Vacation care programs hit by COVID-19 staffing issues, leaving parents scrambling
Outside school hours care (OSHC) programs who have spent months planning engaging vacation care activities and outings have been left in a precarious position as COVID-19 staffing shortages force dozens of educators into isolation, leaving parents scrambling to find alternative arrangements.
The significant disruption to these programs, the Sydney Morning Herald wrote, foreshadows the challenges ahead for the education sector, including how schools will cope as rising infections threaten teacher and student absences.
Bookings for this vacation care period are down by nearly half their usual levels, Michael Abela, president of the Outside School Hours Council of Australia told the paper.
“There have been a lot of families quarantining as well as some people being a little bit risk averse,” he said. “And of course our staff, we’ve got a lot of them quarantining and that’s causing challenges in terms of the logistics of organising services.”
As a result, providers are making a choice between cancelling services, cutting hours, or capping the number of children allowed into the program, at what should be one of the busiest times of the year.
“We’re seeing [services] at a reduced state, which puts a significant financial burden on providers,” he said.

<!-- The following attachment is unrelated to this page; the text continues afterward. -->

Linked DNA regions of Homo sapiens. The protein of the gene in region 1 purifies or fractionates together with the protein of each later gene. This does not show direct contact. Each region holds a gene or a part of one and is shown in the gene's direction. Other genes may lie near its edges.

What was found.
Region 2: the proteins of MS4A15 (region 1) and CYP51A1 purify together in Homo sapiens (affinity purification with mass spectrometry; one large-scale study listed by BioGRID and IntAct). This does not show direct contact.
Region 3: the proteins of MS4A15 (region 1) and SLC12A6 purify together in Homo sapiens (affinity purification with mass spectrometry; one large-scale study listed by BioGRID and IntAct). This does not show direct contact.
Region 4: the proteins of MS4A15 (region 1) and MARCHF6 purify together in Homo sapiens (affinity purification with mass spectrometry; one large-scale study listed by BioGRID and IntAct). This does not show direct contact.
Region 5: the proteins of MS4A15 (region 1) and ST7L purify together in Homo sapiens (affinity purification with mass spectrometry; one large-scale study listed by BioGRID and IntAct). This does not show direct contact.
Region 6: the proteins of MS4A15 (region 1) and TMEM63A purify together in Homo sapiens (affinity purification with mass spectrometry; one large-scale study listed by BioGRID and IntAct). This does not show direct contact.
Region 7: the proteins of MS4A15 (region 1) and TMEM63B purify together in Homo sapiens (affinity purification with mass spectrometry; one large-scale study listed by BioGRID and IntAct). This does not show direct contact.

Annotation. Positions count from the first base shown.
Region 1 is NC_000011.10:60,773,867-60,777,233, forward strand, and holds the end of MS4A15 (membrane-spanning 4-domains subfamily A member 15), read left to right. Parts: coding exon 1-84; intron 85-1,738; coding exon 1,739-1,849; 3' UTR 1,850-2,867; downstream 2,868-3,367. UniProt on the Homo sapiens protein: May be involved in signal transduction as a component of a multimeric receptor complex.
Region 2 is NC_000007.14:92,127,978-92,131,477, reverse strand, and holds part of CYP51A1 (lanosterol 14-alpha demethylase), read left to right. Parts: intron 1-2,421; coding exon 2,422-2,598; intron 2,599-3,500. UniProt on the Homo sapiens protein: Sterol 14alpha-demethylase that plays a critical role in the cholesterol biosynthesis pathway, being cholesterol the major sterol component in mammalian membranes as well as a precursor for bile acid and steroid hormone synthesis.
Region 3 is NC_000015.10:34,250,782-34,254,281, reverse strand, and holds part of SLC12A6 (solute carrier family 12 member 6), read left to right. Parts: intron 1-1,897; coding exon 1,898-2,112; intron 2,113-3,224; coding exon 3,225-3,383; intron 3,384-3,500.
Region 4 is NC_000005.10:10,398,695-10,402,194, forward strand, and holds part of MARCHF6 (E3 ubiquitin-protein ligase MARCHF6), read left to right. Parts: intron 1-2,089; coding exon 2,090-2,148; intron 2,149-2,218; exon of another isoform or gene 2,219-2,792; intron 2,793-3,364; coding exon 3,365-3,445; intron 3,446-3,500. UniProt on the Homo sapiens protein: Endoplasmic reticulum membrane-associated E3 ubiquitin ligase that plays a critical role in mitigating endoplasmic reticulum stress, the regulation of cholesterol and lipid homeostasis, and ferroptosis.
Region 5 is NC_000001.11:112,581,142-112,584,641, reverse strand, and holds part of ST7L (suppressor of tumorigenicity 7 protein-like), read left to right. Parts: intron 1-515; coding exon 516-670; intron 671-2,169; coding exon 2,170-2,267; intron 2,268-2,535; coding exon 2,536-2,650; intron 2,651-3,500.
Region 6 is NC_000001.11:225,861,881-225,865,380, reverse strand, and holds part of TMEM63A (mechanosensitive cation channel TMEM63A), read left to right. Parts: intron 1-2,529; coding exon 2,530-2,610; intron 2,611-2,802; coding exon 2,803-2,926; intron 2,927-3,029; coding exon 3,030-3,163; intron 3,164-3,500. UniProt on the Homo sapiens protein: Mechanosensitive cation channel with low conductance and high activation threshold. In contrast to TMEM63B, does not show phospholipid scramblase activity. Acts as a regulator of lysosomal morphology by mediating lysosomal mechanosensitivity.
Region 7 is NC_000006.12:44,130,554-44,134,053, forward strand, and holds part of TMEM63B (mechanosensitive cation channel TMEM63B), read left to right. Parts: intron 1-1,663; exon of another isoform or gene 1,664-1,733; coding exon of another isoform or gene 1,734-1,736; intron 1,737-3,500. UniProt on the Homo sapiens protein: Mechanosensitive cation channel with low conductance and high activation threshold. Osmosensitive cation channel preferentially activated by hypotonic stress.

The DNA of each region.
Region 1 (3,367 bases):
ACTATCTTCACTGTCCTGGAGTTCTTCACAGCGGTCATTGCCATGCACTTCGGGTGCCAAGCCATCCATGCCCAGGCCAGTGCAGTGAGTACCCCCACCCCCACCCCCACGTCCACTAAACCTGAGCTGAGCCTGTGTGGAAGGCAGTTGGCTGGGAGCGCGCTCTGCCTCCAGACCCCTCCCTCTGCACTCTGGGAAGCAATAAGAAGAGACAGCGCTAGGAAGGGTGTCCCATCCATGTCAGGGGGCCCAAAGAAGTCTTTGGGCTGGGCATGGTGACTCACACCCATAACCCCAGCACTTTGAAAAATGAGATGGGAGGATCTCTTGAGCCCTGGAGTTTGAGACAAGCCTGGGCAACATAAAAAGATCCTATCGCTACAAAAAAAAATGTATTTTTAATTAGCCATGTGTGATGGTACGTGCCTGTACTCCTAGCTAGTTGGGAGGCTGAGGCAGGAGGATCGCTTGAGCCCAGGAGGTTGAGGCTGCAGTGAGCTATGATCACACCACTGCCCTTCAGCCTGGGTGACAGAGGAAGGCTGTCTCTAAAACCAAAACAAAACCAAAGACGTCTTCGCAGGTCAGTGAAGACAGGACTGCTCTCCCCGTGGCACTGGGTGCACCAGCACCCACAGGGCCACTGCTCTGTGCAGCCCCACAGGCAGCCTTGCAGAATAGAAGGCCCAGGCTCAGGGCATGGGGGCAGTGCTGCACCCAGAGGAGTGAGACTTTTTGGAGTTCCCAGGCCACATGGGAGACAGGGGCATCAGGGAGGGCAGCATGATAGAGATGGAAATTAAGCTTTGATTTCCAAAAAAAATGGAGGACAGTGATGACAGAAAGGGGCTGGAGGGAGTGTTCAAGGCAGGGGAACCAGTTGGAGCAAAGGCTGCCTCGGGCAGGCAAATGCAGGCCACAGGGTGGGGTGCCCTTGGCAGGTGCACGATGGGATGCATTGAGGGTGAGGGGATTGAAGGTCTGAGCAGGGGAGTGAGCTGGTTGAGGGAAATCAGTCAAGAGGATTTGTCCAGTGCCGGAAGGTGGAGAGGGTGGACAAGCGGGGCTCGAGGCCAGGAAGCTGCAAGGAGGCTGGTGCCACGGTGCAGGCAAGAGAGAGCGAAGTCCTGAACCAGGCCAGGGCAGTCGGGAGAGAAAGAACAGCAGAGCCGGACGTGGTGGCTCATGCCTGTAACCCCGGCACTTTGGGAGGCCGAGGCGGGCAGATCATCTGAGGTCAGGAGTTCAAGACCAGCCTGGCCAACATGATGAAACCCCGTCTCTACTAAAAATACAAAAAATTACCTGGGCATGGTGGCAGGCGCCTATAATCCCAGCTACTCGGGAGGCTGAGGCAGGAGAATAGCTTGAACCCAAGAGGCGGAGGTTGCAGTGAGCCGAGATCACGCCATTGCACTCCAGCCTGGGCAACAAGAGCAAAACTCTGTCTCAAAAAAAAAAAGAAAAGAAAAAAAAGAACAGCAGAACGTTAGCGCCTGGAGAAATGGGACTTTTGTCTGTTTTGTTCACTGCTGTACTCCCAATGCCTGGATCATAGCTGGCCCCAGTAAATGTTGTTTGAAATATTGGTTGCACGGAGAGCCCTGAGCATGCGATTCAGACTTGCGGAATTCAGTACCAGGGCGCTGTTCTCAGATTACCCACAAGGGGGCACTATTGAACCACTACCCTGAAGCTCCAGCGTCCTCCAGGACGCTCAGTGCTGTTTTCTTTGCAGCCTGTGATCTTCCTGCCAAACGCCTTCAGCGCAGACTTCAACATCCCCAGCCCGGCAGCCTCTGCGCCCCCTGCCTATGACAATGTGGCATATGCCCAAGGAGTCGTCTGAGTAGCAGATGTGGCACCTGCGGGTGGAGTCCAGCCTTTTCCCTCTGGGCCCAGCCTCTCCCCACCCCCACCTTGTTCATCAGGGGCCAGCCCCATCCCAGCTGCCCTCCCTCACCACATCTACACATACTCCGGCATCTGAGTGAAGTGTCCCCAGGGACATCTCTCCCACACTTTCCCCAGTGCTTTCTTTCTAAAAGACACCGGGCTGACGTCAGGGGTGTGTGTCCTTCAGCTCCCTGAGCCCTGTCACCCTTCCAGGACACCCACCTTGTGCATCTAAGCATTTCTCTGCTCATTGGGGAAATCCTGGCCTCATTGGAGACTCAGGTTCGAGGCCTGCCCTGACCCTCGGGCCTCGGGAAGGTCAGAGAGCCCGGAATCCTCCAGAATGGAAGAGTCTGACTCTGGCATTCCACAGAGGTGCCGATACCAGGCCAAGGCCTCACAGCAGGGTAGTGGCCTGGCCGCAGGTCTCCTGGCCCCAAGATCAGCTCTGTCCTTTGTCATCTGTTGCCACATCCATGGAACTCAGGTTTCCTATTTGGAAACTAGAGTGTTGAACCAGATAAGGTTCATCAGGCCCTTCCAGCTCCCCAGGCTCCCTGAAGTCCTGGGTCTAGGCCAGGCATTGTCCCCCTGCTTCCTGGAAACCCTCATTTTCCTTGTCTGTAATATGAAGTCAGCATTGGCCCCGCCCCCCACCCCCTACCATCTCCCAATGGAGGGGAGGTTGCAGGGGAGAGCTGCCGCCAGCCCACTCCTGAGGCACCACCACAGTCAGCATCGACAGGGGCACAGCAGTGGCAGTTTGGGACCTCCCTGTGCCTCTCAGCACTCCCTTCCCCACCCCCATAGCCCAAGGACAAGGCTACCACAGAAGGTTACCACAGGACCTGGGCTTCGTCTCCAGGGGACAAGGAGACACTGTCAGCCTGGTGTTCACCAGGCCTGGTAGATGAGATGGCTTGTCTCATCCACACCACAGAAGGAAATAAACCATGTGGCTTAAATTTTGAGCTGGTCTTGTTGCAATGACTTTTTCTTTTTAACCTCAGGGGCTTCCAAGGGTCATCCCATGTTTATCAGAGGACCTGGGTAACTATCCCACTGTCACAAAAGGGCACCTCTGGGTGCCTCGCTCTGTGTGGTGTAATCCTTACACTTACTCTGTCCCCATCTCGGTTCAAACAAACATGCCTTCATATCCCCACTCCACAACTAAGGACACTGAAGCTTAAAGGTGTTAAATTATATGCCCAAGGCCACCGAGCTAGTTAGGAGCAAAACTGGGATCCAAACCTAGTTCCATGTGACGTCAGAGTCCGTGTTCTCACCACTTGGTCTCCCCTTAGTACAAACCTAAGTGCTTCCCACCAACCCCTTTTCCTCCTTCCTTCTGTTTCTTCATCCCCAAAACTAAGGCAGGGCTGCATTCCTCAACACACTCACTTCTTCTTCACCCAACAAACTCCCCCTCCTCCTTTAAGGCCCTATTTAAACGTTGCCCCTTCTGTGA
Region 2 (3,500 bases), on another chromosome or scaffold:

“The sector is working its hardest to make things work but at the moment we are openly seeking support from the federal government.”
About 430 early childhood centres were closed nationally on Tuesday due to COVID-19 or other public health emergencies, including 292 in NSW, which spans both early learning centres and vacation care services.
Oliver Murphy, director of West Ryde Before and After School Care vacation care program, told The Sydney Morning Herald that at least 60 children were left without holiday care this week after three days of the program were cancelled due to staff shortages.
“Parents are frustrated, and they have had no warning,” he said. “Unless we see changes to isolation rules this will keep happening. We don’t have enough educators to operate. There might be changes to isolation contact requirements but whether that’s a good idea or not is another question.”
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